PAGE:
It is with Harrison Ford and Paul Le Mat that American Graffiti really hits it out of the park. This is Harrison Ford right before he played Han Solo, and he is everything Bob Falfa should be: a dark, glowering hick with a chip on his shoulder and a burning need to prove himself to anyone and everyone he encounters. Ford is right on the money, playing a shadowy reflection of Paul Le Mat’s John Milner.
Milner is cooler than a bug on ice; rolled cuff Levis, cigs in the sleeve of his white T-shirt, Camel straight dangling from his lip. He doesn’t talk much because he doesn’t have to. Steve McQueen wisheshe was this cool and Paul Newman wisheshe was this fast. And yet, Milner hears the clocking ticking. He knows his time is quickly passing, if not already gone by. Le Mat plays this perfectly, in action and body language, if not always with the spoken word.
Rock Music & Cool Cars
Indeed, the cars and music are supporting actors in and of themselves, adding to but never overshadowing the story. With the soundtrack, Lucas understood the immutable fact that rock ‘n’ roll is our music, whether we cruised in 1962 or in 2022. We don’t just listen to it; we live it. The film’s original soundtrack included Bill Haley, Buddy Holly, Del Shannon, The Platters, Chuck Berry, and The Beach Boys.
And, of course, the cars! Milner’s yellow deuce coupe with a Stromberg plant, Falfa’s “new school” 210 Chevy, Steve’s Impala with that paintwork, and Curt’s Citroen 2CV. Hey, there’s one in every crowd, and besides, it could be worse; it could be Terry’s Vespa. And finally, the Pharaoh’s 51 Mercury Coupe. Chopped, channeled, Frenched (front andback) with a two-tone tuck and rolled interior, and all painted up in a shade of red so dark it’s almost black.
This one is my personal favorite, hands down. If that’s my ride, then I will surely join the Pharaohs with a coat and a blood initiation and all that. These were the cars we drove and the songs we listened to on the night everything changed.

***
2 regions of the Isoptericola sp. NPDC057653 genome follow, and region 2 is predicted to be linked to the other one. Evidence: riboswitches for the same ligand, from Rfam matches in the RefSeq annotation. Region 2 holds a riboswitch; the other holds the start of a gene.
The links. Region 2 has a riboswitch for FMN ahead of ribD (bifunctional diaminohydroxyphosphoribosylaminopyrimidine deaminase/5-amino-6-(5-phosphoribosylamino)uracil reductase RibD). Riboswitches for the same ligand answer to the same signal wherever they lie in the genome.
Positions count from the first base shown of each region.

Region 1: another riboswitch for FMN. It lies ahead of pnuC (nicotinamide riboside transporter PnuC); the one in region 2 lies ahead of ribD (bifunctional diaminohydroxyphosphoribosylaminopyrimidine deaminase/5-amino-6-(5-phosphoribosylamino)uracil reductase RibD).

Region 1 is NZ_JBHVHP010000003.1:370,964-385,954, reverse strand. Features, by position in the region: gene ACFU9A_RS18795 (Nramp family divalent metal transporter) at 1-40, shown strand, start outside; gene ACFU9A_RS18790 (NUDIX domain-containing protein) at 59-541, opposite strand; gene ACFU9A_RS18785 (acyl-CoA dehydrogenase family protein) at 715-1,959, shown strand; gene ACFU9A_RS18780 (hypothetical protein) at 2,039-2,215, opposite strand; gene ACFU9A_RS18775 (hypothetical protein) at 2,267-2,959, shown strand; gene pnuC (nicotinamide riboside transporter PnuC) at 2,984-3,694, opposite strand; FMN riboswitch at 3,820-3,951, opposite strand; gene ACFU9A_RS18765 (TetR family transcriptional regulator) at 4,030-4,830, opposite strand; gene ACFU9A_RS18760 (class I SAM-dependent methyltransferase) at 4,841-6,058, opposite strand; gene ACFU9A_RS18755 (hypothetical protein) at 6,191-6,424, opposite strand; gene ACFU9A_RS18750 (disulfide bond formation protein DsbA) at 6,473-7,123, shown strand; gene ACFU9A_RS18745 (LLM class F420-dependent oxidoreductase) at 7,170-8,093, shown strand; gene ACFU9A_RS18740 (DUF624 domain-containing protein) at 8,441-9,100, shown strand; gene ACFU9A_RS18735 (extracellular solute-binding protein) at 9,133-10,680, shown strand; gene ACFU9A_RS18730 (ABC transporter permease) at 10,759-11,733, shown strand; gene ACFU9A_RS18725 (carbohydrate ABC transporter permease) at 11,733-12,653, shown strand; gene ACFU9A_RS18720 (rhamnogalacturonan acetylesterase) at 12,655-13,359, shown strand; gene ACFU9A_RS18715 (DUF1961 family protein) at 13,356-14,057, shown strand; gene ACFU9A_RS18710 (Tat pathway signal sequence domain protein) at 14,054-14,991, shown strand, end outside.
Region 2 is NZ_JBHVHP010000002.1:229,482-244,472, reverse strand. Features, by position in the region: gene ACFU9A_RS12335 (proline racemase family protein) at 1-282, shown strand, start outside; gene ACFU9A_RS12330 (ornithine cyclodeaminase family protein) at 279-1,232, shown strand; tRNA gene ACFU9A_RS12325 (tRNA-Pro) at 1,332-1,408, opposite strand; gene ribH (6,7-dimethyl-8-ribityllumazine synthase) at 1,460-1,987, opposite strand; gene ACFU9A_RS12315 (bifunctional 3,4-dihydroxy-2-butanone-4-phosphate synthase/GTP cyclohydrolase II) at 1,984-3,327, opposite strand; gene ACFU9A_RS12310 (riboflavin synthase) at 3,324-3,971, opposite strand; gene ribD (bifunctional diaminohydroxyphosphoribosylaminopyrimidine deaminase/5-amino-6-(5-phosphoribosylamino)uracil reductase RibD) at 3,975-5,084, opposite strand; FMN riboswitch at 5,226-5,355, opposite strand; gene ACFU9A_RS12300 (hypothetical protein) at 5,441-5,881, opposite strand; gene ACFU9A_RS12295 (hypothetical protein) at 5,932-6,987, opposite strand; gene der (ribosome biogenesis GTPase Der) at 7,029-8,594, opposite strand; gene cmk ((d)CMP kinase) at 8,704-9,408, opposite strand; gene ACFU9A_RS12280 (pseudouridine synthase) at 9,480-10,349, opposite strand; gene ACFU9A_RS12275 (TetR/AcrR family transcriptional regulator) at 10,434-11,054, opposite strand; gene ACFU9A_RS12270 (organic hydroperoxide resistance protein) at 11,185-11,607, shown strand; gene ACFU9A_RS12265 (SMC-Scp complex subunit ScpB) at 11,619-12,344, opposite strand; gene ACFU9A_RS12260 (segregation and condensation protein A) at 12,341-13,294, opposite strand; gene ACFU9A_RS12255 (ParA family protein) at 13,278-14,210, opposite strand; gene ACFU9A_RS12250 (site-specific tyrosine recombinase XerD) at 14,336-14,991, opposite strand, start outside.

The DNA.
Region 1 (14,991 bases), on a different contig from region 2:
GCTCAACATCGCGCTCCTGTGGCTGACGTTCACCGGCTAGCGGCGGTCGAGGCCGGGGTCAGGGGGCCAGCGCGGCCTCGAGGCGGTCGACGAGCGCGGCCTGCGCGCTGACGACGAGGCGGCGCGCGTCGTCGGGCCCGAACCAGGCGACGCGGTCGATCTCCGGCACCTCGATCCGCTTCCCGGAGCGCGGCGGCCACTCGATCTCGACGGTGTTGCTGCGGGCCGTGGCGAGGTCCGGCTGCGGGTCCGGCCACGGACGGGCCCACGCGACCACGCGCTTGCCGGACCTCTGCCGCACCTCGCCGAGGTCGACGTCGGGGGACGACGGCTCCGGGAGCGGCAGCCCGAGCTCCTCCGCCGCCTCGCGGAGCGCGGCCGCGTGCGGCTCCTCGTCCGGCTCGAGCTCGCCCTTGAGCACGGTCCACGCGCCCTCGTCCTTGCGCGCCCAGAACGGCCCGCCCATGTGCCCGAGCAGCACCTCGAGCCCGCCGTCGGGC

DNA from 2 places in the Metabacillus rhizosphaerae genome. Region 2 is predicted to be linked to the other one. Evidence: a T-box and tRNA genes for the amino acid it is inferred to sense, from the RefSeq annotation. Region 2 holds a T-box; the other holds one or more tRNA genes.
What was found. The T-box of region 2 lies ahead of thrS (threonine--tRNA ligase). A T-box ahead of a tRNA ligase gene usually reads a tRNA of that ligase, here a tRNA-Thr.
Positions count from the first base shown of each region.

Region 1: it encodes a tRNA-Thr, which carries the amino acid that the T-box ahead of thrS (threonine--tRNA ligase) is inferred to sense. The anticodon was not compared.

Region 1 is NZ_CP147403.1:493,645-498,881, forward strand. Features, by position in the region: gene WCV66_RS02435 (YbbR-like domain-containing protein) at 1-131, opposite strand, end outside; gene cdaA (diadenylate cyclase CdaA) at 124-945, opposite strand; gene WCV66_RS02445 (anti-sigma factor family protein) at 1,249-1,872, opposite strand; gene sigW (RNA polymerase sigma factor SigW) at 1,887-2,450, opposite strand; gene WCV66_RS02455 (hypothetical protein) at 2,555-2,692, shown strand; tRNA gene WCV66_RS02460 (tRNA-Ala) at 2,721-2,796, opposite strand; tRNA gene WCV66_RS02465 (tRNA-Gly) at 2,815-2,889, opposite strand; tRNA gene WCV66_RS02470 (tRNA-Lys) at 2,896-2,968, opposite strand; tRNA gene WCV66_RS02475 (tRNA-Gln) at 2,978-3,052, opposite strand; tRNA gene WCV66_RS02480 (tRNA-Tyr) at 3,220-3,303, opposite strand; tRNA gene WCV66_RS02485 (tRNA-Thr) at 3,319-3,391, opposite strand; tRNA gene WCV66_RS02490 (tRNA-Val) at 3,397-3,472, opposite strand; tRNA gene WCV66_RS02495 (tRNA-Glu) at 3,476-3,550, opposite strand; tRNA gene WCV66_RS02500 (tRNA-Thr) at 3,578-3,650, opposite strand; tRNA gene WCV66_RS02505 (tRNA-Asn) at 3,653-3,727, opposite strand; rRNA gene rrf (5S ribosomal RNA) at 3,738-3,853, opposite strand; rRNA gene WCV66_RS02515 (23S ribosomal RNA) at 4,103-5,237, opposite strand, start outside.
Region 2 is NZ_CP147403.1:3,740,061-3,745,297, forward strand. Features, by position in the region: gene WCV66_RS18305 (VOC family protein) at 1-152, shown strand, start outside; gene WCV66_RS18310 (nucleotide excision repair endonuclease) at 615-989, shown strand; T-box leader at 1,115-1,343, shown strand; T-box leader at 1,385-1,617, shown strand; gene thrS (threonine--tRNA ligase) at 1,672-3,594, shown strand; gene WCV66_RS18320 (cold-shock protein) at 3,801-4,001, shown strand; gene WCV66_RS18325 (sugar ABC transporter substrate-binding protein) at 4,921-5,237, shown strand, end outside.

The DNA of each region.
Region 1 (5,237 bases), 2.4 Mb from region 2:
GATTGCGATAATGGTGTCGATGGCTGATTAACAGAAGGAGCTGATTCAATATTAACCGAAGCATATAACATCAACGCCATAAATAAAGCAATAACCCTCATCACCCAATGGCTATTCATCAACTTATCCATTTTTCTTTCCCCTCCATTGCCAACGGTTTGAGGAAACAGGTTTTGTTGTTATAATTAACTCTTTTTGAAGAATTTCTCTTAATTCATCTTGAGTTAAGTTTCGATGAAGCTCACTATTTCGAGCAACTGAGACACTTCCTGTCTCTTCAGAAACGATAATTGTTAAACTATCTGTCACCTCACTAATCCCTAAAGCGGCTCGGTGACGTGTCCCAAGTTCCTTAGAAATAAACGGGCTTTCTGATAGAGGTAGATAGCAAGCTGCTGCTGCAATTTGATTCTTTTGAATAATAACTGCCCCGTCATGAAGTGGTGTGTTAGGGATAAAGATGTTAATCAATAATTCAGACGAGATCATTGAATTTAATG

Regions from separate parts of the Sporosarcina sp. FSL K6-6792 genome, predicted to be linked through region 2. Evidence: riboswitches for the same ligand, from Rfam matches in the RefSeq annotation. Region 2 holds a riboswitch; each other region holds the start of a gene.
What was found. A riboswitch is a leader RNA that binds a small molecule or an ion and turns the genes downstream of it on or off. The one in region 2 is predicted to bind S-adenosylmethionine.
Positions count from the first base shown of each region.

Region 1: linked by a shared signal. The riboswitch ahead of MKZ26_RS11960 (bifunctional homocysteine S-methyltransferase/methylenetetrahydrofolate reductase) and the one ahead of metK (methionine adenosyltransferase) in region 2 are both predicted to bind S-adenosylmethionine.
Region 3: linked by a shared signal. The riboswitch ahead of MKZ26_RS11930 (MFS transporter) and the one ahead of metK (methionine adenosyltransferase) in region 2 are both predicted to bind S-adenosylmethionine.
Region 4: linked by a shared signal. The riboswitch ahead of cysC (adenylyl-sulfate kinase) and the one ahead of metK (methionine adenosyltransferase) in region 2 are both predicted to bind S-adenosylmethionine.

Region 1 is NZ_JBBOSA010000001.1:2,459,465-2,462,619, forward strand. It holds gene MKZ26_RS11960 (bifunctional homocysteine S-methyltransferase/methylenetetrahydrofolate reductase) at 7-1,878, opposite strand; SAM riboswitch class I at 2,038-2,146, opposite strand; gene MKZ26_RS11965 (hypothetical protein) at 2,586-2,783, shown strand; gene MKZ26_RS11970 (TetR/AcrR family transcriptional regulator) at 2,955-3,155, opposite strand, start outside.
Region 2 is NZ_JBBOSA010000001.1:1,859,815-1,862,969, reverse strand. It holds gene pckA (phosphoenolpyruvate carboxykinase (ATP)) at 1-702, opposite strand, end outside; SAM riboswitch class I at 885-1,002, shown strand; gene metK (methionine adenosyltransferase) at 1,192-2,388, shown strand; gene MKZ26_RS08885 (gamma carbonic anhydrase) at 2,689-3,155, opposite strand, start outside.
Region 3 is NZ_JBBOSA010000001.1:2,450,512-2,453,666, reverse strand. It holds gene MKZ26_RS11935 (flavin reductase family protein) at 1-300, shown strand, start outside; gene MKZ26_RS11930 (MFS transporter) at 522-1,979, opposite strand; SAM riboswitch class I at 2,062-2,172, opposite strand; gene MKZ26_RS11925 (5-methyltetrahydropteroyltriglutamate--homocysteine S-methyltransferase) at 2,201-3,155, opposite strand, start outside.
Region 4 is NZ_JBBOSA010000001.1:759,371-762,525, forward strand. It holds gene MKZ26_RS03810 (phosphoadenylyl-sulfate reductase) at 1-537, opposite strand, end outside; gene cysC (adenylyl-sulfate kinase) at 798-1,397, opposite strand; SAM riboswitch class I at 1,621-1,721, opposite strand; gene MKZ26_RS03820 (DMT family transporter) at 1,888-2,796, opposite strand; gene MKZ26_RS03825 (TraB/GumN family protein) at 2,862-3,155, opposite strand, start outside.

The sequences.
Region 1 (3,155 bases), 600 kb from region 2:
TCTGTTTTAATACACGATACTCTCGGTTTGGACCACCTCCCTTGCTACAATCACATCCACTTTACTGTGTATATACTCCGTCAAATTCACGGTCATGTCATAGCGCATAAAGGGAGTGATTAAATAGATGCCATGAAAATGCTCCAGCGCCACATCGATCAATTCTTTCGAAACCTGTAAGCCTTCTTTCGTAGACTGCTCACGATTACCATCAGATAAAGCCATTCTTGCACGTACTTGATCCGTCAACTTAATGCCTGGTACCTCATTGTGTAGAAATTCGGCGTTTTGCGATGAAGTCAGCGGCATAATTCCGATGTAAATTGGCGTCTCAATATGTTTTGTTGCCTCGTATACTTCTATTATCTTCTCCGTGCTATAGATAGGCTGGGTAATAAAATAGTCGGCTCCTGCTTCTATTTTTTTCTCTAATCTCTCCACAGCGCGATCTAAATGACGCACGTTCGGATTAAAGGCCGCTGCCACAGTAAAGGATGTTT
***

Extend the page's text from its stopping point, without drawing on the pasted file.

American Graffiti Today
Technically speaking, American Graffiti is straightforward and not at all flashy. There are no special effects to speak of, no huge explosions, no showy transitions. Mel’s Drive-In, the central nexus for the characters, was shot in the middle of downtown San Francisco, on the corner of Market and Van Ness. That Mel’s is gone (there’s still one on Geary I highly recommend), but if you’re ever at that intersection, try and figure out how Lucas and Haskell Wexler shot that with such amazing skill and craftsmanship.
In many ways, this was the first Hollywood movie that dealt with teenagers as complex people. Before that, the most respect and honesty you could find from a major Hollywood picture was something along the lines of a Frankie & Annette movie. Before American Graffiti, I saw better-drawn characters in the Sunday comics. After American Graffiti, it was different.
What makes American Graffiti work so well is the relatability of the story. Sure, there are plenty of cool cars, and that soundtrack is excellent, but the film can still resonate with a vast audience today, just as it did in 1973. You don’t have to know anything about hot rods or rock ‘n’ roll, but you’ll still understand and appreciate American Graffiti. Lucas, Gloria Katz, and Willard Huyck did a dexterous job with the script, and the choice to set it during one night is key. How many of us have had our worlds turn on the events contained in a single night? All of us, I bet.
Longtime Automoblog writer Tony Borroz has worked on popular driving games as a content expert, in addition to working for aerospace companies, software giants, and as a movie stuntman. He lives in the northeast corner of the northwestern-most part of the Pacific Northwest.